Jul 06

Week 5 – July 2-6

Monday, 7/2:

Today was the SI Staff Picnic that takes place at the Folklife Festival from 11am to 2pm. I did not end up going to Garber at all today because power was still out from Friday’s storm. At the picnic, there was music, complimentary lunch, a marketplace, exercise classes and more. Unfortunately the worst storm of the summer had just happened a few days ago so many tents were still recovering from that. Still it was a nice afternoon and I was glad SI thought to include its interns.

Tuesday, 7/3:

Throughout the summer NASM has been hosting brown bag lunches for the interns at their main museum location on the Mall. At each lunch, a couple interns are picked to present on their summer experiences and share about their department so the other interns can gain a better understanding of the museum’s workings. Since it is so difficult for the Garber interns to make a lunch downtown (with the awkward shuttle schedule we basically end up missing half of the day), we have been exempt from the lunches. It is mandatory for the downtown interns.

Yet that doesn’t mean we get out of doing a presentation! Today is Garber Intern Day and all of the downtown and Hazy interns enter our domain for the morning.

Around 10am it was presentation time. There are 5 interns (including myself) in Building 24 at Garber so we presented in the order an object would go. That means the CCPF interns (Lizzie and Patrick) began by explaining the surveying and rehousing process. They showed the box making process and had examples of various boxes and supports they had made as well as examples of the types of objects they might encounter.

Then the group moved to the Photography section. Ginx is the only intern there so talked about setting up objects for photography and then how they process the photographs and ultimately upload them to TMS. It is very common that while the CCPF team is surveying an object, they find that it either has no or outdated photographs in TMS so take it over to Ginx to photograph.

Last (but of course not least), the GMT interns presented. At this point, the object should have been surveyed and photographed so our team is generally the last stop for objects at Garber before we move them to Hazy.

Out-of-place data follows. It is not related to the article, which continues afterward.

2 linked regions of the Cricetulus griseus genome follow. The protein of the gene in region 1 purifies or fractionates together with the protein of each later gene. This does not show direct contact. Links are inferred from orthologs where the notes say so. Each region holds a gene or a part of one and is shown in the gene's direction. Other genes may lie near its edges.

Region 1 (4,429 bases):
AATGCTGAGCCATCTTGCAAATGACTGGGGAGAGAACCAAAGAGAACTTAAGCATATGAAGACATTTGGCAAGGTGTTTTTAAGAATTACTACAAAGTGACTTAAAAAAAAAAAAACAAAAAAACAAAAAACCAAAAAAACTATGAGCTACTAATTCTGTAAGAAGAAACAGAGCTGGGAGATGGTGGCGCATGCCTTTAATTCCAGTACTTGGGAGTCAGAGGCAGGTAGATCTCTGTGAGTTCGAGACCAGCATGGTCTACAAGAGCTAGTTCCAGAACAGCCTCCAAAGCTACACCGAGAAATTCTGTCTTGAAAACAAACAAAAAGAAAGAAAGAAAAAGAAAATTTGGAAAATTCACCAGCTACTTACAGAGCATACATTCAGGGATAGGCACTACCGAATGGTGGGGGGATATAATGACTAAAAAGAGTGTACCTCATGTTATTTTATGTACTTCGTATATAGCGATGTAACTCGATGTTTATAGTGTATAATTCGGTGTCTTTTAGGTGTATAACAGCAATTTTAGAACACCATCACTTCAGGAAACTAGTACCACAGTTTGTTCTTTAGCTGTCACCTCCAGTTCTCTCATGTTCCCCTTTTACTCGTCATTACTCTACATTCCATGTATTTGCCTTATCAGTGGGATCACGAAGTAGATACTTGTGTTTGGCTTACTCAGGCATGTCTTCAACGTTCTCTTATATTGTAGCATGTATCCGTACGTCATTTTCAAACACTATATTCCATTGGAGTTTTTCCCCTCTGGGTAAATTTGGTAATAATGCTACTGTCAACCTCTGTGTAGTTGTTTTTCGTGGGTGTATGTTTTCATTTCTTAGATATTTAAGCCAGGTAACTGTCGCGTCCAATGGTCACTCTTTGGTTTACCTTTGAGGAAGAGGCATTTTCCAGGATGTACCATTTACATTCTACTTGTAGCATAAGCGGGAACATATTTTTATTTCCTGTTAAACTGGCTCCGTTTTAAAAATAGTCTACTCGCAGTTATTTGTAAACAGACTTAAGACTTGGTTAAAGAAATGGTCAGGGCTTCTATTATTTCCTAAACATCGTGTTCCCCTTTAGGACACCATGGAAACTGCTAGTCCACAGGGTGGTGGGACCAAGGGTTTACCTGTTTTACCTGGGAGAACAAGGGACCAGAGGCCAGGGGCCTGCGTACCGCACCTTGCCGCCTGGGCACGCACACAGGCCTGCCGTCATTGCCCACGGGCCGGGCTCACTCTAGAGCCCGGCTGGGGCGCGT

We were at a disadvantage because we had planned to pull objects we had worked on in the previous weeks but the power was still not on for the bally box doors so we couldn’t get to the objects we had planned. Oh well, thankfully I had been taking a lot of pictures and just printed some out. Megan talked about a jacket she had been working on and then I talked about my machete and boots and showed pictures of what the final storage space in Hazy looked like. Then Megan and I showed them a PSC and talked about the packing process.

Then the other interns toured around the rest of Garber and left in the afternoon.

Wednesday, 7/4:

Happy Fourth of July! No work today.

Thursday, 7/5:

This is really turning out to be a quiet week!

Still working on Miscellaneous objects and this is the most interesting one I worked on today. It is a mask included in this move due to its fragile rubber. I made a box, lined it with ethafoam, made a tyvek covered pillow as an internal support, made a volara covered external support. A round foam tube was used to keep the strap in place with a pillow under it to further support the strap.

Friday, 7/6:

And now for something new:

Leaving the Miscellaneous category and entering Jackets. This is my first jacket and the majority of these have just been languishing in storage with no internal supports. So some of them have become very brittle with permanent creases due to being stored flat. Fortunately that is not the case with my first jacket.

This process involves making 2 arm inserts. These are carved out of foam, wrapped in batting, and covered by a nylon stocking similar to the boots except obviously different in size. A chest board is also made in a similar way. Often these are difficult to tie so I am brushing up on my sewing skills. Any metal pieces are either tied with tyvek (like zippers) or has a tyvek strip as a barrier to separate the metal from the leather. A small round foam tube was tied around the neck to help support the collar. A large strip of tyvek was tied around the middle to keep the sides of the jacket in place during its move.

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